Half of drivers ignore basic advice to prevent deadly tiredness at the wheel
25th July 2013
Drivers are being advised to take simple steps to avoid falling asleep at the wheel as the holiday season starts and many families prepare for long distance travel to destinations across the UK and Europe.
Road safety charity Brake and Direct Line today reveal more than half of drivers (55%) are ignoring basic advice to take rest breaks at least every two hours on long journeys, while one in ten (9%) don’t stop at all on long journeys unless they absolutely have to. Many also admit failing to get enough sleep the night before a long journey, as less than half (45%) make sure they get at least seven hours’ sleep.
Brake and Direct Line are warning families gearing up for long holiday journeys that too little sleep and too few breaks radically affects your ability to drive safely. After five hours’ sleep you only have a one in ten chance of staying fully awake on a lengthy journey.
The survey of 1,000 drivers from across the UK by Brake and Direct Line showed widespread complacency about the risks of tired drivers on long journeys. It found:
- Male drivers are far more likely to drive for longer periods without stopping. 14% of male drivers have driven for six hours or more without stopping, compared with 3% of female drivers.
- Half of male drivers (50%) have driven for four hours or more without stopping, compared with a third (31%) of females.
- A third of drivers (35%) admit sometimes or always trying to push on if they feel sleepy at the wheel. 38% of males do this compared to 31% of females.
Julie Townsend, deputy chief executive, Brake, the road safety charity, said: “A large proportion of the driving public are scarily confident they can push on through on long drives without stopping. In reality, regular breaks – at least every two hours – are essential for staying alert and awake, as is getting plenty of sleep the night before. Sleepiness can catch you unawares at the wheel and it only takes a couple of seconds on a motorway to cause absolute carnage. The summer means long journeys for many families hoping to catch some sun at the coast or abroad. Brake is warning that to make sure you and your loved ones get there safely you need to allow plenty of time to take it easy, take regular rest breaks, and ensure you get a full night’s sleep beforehand.”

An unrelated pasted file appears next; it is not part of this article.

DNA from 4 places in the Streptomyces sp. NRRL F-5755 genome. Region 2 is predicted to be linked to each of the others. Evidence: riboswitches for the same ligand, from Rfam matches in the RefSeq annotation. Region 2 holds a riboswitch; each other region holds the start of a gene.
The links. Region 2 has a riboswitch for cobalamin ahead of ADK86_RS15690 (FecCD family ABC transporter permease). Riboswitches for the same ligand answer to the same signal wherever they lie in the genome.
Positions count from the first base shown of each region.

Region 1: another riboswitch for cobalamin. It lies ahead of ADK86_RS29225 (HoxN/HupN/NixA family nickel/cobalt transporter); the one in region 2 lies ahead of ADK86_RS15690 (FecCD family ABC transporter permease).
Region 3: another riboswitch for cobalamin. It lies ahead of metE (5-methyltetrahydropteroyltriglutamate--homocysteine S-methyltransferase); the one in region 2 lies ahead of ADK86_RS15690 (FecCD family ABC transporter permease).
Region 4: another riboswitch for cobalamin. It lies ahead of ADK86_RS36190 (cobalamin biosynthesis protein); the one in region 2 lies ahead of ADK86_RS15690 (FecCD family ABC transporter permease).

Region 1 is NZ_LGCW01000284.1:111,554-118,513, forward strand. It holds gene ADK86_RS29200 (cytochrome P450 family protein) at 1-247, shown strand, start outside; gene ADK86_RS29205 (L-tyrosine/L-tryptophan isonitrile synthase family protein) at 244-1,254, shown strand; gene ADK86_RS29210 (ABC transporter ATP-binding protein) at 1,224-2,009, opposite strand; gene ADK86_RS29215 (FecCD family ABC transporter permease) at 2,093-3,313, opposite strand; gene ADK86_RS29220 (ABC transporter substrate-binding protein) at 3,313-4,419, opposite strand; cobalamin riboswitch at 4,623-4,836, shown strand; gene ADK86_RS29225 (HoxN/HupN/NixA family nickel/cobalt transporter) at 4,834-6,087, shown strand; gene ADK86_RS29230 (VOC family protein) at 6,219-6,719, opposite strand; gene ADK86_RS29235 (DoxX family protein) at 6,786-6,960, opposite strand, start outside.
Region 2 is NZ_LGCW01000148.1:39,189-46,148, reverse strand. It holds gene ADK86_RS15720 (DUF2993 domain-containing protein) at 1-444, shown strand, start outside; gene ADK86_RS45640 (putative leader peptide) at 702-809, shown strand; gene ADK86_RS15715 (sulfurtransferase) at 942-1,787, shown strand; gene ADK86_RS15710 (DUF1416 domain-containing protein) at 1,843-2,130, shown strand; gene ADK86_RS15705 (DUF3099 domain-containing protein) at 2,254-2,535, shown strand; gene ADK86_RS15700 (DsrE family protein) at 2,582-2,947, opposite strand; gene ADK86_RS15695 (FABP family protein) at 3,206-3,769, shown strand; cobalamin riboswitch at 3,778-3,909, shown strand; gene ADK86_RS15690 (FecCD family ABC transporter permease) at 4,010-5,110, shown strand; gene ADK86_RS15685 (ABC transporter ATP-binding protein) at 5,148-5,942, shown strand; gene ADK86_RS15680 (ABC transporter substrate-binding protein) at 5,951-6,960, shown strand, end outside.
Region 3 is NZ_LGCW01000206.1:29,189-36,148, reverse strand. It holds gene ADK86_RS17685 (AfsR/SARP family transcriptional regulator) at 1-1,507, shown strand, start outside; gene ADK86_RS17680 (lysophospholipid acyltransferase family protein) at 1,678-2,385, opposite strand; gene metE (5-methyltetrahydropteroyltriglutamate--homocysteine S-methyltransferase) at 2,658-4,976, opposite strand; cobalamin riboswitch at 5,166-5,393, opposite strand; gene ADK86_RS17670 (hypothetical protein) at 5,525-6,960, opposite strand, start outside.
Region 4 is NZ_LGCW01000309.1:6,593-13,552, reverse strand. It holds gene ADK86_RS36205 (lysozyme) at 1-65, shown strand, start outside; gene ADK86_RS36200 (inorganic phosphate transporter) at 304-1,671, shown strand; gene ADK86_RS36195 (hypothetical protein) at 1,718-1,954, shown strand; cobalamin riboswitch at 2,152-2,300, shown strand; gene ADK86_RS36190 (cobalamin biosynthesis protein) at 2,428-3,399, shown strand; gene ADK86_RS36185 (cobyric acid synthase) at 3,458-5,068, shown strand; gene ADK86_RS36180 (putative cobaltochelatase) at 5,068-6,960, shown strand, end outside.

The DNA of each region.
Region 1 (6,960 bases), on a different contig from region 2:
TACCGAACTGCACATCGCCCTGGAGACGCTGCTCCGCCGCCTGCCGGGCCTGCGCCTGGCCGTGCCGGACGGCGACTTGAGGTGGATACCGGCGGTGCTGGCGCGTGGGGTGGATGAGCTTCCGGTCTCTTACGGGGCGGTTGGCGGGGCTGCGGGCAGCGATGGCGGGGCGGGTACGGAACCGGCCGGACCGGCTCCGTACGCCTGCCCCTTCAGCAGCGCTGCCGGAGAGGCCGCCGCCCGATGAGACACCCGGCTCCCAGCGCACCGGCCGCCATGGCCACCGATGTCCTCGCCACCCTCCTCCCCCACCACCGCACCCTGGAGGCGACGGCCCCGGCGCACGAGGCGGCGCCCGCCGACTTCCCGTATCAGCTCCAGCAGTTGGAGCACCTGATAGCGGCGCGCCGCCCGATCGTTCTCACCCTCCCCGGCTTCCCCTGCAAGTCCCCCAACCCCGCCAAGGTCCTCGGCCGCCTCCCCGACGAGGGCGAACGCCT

Rob Miles, head of Motor at Direct Line, commented: “Tiredness and driving are a deadly combination. Not only is there a risk of falling asleep at the wheel, but when we are tired our reactions and awareness of our surroundings are not as sharp as they would normally be. Whilst tired drivers may think that stopping for a break will increase their journey time, it’s not worth the risk to themselves, their passengers or other road users. It is better to get there late than not to arrive at all.”
Driver tiredness is one of the biggest killers on our roads. In the UK driver tiredness is estimated to cause one in five deaths on trunk roads. In 2011 in Great Britain it was reported 84 people were killed and 420 suffered serious injuries in tiredness related crashes, although the real figure could be higher, because it can be difficult to prove when a crash is caused by a driver falling asleep. They tend to be high‐speed crashes, because drivers do not brake before crashing, so the risk of death or serious injury is greater.